Two things convinced me to have a box dedicated to pfsense (or whatever I end up using):
@monte 's earlier advice on the subject, and
The need for it to keep working during a lightning storm, during which I typically unplug any expensive or delicate machines but also during which I still want to maintain wifi internet access. Meaning: it could still get nuked by an electrical surge from a nearby lightning strike, but at least the replacement cost would be low. Hmmm... I suppose better still would be switching to some kind of completely wireless internet access during such storms, by maybe converting my cell phone into a hotspot or using a Verizon jetpack.... In that case, having the router be low power would be very nice indeed, because then it could run on batteries during the storm and thereby have no lightning risk at all.
Reporting back: I installed the Gen2 Emporia Vue, and it "just works" on the first try. Ironically, it reports the same amount of power for my refrigerator as the far less expensive TopGreener power module, so I guess the TopGreener is more accurate than what I had thought. At least the Emporia Vue's built in graphing is far superior and involves no switching, so overall I'm glad I made the upgrade.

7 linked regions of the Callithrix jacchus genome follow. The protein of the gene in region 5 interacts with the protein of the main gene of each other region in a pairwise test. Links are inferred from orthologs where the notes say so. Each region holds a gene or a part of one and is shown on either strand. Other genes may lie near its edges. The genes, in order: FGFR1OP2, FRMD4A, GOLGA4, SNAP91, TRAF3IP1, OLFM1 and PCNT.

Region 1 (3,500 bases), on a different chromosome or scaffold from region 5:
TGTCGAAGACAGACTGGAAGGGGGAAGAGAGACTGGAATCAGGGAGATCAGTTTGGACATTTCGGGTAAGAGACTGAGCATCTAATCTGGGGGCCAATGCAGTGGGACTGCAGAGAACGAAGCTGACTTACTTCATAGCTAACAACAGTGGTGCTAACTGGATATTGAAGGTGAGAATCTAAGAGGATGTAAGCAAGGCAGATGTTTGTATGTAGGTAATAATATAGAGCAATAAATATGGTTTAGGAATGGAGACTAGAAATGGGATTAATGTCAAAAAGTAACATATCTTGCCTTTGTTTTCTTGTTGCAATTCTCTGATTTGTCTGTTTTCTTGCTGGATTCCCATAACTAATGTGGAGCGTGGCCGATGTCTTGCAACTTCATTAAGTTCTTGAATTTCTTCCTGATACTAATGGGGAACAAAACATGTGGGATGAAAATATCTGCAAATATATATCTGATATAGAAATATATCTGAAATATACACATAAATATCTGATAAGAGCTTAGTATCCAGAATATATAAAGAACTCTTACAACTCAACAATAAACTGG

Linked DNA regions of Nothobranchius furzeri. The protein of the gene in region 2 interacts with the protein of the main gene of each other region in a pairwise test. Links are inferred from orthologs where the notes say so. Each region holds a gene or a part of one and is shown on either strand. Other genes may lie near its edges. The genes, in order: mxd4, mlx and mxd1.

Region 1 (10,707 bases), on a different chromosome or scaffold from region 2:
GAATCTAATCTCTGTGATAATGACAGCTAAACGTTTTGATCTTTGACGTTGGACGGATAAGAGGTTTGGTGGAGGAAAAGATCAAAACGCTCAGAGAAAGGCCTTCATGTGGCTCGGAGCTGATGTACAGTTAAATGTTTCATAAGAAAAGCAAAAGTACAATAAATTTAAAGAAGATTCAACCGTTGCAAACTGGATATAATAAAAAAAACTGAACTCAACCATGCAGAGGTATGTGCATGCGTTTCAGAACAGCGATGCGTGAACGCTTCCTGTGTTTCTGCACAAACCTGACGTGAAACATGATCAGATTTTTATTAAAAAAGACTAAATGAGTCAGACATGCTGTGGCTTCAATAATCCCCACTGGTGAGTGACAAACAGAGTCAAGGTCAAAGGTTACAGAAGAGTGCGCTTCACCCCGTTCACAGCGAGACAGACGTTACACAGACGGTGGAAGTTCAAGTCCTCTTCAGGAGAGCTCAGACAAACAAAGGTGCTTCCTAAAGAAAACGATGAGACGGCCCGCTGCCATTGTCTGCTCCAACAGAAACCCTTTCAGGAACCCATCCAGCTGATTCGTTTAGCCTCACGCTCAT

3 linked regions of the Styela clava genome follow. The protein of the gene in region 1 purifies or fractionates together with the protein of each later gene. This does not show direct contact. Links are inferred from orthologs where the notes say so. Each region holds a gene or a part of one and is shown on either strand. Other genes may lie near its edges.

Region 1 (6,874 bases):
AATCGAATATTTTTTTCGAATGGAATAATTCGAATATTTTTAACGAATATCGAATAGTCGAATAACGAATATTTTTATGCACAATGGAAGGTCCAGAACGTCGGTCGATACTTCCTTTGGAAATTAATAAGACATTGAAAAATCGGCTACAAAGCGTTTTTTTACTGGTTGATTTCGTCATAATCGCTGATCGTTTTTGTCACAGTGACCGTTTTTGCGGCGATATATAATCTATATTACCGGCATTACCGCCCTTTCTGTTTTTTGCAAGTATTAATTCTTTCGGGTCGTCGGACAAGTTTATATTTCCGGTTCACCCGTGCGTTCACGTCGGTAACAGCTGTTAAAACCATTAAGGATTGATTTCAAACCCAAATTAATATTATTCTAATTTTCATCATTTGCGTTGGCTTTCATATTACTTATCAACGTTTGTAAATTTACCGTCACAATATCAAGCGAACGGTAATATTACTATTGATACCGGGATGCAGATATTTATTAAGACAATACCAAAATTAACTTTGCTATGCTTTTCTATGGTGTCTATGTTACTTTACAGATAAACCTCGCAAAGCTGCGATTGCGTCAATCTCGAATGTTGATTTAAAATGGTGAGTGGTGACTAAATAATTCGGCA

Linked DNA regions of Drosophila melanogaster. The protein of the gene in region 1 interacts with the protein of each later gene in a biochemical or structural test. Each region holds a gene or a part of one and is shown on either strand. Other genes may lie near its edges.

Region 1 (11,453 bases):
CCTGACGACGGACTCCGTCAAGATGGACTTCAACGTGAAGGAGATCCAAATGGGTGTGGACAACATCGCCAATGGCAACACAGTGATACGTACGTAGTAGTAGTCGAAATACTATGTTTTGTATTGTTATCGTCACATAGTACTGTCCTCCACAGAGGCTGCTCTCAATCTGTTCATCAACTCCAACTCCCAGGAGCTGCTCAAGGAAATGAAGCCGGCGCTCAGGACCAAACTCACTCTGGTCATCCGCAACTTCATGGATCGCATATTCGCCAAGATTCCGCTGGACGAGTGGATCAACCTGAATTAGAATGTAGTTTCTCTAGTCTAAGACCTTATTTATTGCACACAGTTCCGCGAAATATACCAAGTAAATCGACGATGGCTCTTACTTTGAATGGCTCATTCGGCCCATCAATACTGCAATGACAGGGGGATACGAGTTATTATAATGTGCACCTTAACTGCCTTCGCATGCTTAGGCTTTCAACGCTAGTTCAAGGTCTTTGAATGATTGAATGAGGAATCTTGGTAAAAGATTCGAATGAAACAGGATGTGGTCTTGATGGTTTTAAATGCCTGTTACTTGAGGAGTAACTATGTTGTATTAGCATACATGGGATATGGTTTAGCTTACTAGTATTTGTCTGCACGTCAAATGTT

@Martin_Smith Microwave backscatter can show rain out to some distance. At airports an optical method is used as it also covers fog and snow. It really comes down to why you want to measure distance in rainy days and what sort of distance you intend or need to cover.....
@Westie That feature can also be used with the Arduino Nano, or any other ATmega328P-based board.
I had NRF24 + RFM69 running for a couple of days using a Nano as an Ethernet MQTT gateway and it worked fine as far as I remember.